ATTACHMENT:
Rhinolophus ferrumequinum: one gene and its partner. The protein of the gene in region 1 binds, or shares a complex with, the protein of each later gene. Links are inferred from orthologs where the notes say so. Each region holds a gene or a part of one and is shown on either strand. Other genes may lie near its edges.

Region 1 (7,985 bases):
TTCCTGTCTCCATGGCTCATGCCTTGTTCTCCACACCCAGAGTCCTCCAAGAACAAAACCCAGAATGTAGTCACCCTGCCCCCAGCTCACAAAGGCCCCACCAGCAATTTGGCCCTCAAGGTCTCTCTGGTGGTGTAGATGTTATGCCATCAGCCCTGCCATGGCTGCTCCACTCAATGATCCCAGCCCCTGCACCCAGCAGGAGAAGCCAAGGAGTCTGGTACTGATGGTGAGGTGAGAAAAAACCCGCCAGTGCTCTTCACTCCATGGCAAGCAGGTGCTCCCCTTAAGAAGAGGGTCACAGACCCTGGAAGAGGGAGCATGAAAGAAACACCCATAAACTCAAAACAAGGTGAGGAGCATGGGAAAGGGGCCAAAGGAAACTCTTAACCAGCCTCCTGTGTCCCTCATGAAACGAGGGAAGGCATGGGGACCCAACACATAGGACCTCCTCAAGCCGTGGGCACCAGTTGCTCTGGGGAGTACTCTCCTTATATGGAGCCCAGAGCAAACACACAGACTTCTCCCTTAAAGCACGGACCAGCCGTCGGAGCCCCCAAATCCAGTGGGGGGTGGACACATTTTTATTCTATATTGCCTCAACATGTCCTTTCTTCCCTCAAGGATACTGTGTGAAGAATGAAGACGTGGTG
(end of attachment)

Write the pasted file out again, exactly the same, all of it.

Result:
Rhinolophus ferrumequinum: one gene and its partner. The protein of the gene in region 1 binds, or shares a complex with, the protein of each later gene. Links are inferred from orthologs where the notes say so. Each region holds a gene or a part of one and is shown on either strand. Other genes may lie near its edges.

Region 1 (7,985 bases):
TTCCTGTCTCCATGGCTCATGCCTTGTTCTCCACACCCAGAGTCCTCCAAGAACAAAACCCAGAATGTAGTCACCCTGCCCCCAGCTCACAAAGGCCCCACCAGCAATTTGGCCCTCAAGGTCTCTCTGGTGGTGTAGATGTTATGCCATCAGCCCTGCCATGGCTGCTCCACTCAATGATCCCAGCCCCTGCACCCAGCAGGAGAAGCCAAGGAGTCTGGTACTGATGGTGAGGTGAGAAAAAACCCGCCAGTGCTCTTCACTCCATGGCAAGCAGGTGCTCCCCTTAAGAAGAGGGTCACAGACCCTGGAAGAGGGAGCATGAAAGAAACACCCATAAACTCAAAACAAGGTGAGGAGCATGGGAAAGGGGCCAAAGGAAACTCTTAACCAGCCTCCTGTGTCCCTCATGAAACGAGGGAAGGCATGGGGACCCAACACATAGGACCTCCTCAAGCCGTGGGCACCAGTTGCTCTGGGGAGTACTCTCCTTATATGGAGCCCAGAGCAAACACACAGACTTCTCCCTTAAAGCACGGACCAGCCGTCGGAGCCCCCAAATCCAGTGGGGGGTGGACACATTTTTATTCTATATTGCCTCAACATGTCCTTTCTTCCCTCAAGGATACTGTGTGAAGAATGAAGACGTGGTG